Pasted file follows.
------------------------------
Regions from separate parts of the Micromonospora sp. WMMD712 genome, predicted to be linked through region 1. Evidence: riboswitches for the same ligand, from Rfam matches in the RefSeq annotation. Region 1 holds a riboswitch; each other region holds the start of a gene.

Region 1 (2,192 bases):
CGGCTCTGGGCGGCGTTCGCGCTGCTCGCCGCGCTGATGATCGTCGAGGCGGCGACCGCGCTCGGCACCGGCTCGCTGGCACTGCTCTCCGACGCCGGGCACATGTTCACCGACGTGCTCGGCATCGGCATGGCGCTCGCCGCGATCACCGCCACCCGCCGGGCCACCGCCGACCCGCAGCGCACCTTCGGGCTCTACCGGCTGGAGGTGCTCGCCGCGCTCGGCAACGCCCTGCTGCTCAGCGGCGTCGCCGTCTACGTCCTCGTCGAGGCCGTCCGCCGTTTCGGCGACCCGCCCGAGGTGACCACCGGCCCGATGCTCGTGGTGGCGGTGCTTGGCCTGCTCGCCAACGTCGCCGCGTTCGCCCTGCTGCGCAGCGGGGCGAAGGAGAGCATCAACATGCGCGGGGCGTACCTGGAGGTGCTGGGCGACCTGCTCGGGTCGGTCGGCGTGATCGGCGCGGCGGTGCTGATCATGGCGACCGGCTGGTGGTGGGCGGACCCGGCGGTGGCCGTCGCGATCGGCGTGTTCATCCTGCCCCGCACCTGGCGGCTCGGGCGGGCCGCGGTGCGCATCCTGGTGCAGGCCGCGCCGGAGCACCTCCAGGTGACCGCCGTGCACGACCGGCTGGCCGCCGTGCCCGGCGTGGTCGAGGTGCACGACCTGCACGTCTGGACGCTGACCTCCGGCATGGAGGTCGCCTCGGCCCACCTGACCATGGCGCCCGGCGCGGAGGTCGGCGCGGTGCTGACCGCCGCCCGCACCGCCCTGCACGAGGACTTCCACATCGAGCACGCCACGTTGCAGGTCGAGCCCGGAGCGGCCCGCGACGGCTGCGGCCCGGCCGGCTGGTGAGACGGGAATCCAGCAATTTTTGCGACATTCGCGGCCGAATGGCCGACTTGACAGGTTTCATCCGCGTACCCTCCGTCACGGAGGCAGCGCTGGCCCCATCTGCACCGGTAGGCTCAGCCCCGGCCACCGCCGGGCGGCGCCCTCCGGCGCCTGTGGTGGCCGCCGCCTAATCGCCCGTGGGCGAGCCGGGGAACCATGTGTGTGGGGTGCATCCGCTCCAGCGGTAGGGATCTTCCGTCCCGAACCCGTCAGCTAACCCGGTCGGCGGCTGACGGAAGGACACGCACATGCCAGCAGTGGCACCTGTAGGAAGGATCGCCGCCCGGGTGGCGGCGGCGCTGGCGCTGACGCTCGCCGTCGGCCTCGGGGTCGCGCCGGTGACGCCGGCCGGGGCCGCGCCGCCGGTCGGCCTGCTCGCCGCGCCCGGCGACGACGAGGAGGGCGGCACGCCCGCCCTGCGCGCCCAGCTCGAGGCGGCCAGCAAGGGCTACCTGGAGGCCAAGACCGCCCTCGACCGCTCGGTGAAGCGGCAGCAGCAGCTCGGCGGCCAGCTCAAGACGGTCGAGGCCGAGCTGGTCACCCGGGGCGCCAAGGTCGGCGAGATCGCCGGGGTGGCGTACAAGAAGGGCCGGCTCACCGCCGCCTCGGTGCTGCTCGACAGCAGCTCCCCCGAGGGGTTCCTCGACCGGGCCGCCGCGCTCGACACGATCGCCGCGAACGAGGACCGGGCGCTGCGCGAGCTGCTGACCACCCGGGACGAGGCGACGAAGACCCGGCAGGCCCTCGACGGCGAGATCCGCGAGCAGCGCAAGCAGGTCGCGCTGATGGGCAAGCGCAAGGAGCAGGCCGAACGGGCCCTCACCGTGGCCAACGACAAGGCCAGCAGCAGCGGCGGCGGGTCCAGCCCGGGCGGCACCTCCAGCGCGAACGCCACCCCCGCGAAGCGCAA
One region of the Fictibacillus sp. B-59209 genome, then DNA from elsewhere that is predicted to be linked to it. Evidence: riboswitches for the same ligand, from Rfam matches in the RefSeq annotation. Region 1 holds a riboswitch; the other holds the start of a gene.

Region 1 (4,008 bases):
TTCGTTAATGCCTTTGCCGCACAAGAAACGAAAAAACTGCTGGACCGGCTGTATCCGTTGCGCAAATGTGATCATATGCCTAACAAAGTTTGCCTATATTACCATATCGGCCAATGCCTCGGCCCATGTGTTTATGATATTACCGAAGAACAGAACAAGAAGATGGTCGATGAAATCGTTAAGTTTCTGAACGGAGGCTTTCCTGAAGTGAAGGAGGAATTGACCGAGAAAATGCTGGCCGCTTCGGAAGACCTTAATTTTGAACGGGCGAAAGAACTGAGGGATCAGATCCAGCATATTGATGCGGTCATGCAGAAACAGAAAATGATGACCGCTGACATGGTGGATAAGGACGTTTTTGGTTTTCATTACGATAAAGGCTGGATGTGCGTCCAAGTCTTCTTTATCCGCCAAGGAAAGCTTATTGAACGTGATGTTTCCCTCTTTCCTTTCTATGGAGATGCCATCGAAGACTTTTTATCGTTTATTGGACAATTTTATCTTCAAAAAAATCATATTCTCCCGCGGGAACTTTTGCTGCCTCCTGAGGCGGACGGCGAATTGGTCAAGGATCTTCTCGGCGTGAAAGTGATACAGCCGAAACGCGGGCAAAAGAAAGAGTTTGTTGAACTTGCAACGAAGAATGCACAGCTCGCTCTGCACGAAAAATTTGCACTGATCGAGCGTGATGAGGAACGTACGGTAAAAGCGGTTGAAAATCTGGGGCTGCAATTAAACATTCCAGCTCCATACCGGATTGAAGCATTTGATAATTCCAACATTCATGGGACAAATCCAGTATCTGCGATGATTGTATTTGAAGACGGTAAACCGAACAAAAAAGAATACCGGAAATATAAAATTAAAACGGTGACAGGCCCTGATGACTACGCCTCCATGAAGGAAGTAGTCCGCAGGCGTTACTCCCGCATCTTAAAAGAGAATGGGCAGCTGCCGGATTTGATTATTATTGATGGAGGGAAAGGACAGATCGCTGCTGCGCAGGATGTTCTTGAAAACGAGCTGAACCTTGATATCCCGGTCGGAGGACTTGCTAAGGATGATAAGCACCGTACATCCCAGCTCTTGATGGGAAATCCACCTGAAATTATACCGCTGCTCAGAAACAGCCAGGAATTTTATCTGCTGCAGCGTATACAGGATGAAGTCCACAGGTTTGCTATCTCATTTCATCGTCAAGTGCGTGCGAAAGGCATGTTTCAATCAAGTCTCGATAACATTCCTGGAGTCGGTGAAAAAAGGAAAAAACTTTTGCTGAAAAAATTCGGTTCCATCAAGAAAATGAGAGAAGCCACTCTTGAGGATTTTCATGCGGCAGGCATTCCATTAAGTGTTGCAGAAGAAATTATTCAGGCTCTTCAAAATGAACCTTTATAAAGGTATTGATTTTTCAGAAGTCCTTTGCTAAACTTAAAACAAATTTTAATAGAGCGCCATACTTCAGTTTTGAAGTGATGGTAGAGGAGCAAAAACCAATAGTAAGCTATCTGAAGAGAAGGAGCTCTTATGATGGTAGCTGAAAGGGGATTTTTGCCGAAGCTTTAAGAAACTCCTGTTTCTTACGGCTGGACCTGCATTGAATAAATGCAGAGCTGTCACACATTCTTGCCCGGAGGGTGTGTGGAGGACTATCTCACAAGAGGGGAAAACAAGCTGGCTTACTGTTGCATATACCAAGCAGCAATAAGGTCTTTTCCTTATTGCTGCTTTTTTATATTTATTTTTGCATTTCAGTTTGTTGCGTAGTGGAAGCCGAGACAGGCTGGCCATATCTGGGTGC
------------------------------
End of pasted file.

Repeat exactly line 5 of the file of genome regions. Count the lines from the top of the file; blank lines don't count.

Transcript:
Region 1 (4,008 bases):